I think when properly used, power meters can improve results in a subset of races. Mainly races where pacing is critical. Sometimes self-awareness doesn’t work - especially if your legs feel great after a taper + carb loading. I also hypothesize that the reason younger riders are winning the tour more frequently is because they don’t need the experience of learning how to pace it. They have their power meter to keep them in check.
I could pretty much reduce everything down to 2 metrics - sleep hours per night and riding hours per week. When the former is consistently >8 and the latter is consistently >10 then that generally means all is well!
isnt TR, and even more AT, all about numbers?
Kinda yes, but kinda no. To a degree, I see TR (with the addition of AT in particular) as trying to apply the least emphasis on numbers possible while still getting desired results.
Nate and TR have taken very specific steps of NOT including the great number of metrics out there (ATL, TSB, etc.) despite numerous requests to add them from some users. That aspect of offering what I see as a relatively minimal data set is key to TR’s approach from all I have heard via Nate.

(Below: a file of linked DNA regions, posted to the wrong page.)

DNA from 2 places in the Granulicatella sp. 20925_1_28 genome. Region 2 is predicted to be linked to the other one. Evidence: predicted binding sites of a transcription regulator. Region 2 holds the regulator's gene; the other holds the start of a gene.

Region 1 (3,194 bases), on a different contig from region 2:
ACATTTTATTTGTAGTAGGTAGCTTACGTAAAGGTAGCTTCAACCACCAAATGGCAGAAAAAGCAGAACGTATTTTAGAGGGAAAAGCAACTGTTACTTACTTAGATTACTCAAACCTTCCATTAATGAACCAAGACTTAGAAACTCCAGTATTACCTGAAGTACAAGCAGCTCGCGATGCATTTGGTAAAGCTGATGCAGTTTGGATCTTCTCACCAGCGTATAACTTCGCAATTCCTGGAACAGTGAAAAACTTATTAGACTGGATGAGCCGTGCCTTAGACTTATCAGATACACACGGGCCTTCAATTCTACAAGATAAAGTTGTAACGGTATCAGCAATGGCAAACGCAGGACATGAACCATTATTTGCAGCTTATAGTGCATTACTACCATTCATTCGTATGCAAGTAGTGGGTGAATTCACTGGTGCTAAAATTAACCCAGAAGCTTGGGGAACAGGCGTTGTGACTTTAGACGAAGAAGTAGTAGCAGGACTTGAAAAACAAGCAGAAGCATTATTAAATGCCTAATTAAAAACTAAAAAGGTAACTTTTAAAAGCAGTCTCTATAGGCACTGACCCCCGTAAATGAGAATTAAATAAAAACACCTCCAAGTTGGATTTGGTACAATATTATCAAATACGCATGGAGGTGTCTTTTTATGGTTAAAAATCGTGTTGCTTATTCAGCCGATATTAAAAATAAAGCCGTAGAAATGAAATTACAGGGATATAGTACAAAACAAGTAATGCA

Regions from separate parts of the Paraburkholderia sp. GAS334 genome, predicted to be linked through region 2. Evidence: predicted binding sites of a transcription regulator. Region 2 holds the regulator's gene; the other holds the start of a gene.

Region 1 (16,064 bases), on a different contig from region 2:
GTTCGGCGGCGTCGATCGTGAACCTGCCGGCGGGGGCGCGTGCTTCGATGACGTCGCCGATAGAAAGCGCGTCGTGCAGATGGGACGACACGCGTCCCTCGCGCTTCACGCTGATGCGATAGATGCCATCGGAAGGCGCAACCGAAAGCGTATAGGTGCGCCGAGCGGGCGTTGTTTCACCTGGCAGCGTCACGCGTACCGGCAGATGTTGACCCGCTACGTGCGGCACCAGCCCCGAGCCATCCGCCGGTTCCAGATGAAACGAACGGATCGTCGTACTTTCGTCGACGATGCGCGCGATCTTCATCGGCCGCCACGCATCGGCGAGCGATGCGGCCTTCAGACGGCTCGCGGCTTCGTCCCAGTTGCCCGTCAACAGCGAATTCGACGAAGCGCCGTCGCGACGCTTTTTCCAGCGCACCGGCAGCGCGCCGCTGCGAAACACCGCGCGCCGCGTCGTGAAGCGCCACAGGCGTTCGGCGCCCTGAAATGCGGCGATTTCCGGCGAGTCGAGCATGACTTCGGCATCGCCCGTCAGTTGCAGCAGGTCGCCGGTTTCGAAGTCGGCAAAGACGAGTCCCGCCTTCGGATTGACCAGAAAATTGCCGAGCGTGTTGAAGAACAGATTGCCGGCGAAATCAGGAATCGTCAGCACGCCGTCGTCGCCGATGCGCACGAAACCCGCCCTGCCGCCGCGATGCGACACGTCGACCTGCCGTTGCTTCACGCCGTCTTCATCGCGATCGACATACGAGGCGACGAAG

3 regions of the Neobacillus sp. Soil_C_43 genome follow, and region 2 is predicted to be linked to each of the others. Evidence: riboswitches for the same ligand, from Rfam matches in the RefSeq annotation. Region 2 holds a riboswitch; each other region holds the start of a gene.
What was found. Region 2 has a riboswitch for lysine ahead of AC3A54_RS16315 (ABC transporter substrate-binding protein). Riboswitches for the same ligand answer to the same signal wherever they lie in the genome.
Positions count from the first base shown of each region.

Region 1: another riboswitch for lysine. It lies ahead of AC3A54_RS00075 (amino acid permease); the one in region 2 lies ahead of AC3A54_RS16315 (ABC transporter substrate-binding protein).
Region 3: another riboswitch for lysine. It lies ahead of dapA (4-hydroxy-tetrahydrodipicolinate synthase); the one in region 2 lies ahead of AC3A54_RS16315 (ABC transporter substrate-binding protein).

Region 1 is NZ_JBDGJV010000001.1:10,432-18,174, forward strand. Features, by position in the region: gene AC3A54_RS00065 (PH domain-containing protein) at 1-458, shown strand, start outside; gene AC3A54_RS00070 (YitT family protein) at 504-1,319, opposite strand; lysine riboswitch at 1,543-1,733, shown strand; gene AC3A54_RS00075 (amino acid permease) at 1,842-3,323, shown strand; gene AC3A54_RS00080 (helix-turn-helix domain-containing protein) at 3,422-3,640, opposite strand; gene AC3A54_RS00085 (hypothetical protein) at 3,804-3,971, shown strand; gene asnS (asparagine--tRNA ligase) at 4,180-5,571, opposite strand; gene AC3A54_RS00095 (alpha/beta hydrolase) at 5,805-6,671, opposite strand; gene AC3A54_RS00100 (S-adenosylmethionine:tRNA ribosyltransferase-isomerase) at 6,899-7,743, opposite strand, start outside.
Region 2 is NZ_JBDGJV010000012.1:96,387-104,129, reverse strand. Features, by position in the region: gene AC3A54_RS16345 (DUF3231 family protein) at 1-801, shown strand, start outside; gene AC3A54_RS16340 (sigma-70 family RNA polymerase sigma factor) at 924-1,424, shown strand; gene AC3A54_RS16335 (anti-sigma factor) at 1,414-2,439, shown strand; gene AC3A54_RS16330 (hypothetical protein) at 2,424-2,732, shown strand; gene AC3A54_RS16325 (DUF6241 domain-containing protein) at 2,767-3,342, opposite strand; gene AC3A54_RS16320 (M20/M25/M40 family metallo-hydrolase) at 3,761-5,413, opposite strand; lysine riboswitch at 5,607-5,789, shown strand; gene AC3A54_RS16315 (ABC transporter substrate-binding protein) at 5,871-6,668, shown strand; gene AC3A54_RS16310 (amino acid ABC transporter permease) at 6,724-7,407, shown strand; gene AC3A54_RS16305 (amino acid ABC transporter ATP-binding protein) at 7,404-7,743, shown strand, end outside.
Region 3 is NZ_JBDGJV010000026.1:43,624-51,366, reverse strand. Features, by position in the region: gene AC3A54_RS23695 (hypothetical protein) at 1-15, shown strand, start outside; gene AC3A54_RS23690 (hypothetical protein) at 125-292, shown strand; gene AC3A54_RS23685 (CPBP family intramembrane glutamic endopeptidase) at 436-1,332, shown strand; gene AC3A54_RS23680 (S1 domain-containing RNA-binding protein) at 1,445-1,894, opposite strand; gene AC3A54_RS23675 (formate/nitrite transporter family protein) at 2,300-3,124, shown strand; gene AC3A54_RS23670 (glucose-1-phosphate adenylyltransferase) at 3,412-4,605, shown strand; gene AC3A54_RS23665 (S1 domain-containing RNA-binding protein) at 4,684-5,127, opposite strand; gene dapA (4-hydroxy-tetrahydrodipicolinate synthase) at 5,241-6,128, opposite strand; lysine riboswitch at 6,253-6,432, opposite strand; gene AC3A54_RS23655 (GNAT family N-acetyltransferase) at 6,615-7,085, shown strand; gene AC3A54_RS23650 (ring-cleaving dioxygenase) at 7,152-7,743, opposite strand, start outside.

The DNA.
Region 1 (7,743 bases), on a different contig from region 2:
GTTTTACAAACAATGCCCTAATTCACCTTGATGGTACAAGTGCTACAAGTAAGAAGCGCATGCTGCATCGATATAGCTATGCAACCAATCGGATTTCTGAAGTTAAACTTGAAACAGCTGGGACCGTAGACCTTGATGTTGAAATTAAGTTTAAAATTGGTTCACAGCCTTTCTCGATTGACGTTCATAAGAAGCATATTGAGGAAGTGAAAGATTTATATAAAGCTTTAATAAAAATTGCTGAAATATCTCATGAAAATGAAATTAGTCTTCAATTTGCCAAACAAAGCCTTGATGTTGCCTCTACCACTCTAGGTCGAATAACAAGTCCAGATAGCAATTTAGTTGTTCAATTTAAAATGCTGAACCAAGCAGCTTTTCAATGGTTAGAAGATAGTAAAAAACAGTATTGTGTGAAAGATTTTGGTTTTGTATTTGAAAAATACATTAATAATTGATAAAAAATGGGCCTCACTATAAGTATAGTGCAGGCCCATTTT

Sure, they came up with a new set of metrics, Progression Levels along with Workout Levels that are kinda the salt & pepper of the TR menu), as well as a survey step with “numbers”, but these were a new means to improve and replace other metrics (IF & Duration to a degree) in order to make plan creation and adaptations more targeted to each user.
AT in particular is trying to leverage the data behind the scenes for what I might call a “plug & play” approach. Once you have an FTP set and plan on the calendar, you can largely ignore the stuff of old and let Adaptive Training alter your plan that follows you performance.
So, I see them trying to pull most of the old number crunching out of the user’s hands if they want, and let AT drive the bus. It is largely my experience at least and parallels the pendulum swing of my own experience. I made the full “noting to everything… and then dial it back a ton” transition in my training over the last 6 years. I am on the “less is more” approach now and AT is working super well with that.
it’s possible to put in 10 hours of junk miles and get no fitness out of it. You may know from experience what threshold and tempo feel like so you can take it for granted now but in order for >10 hours to mean something, you have to at least know internally that you’re riding hard for those miles. That knowledge was probably informed by all the time you spent looking at a bike computer earlier in life.
Like a math problem, the art of using numbers is knowing to ignore most of them, most of the time, and only pay attention to one or two that actually help you be more self-aware. Real-time data should inform and reinforce the feelings.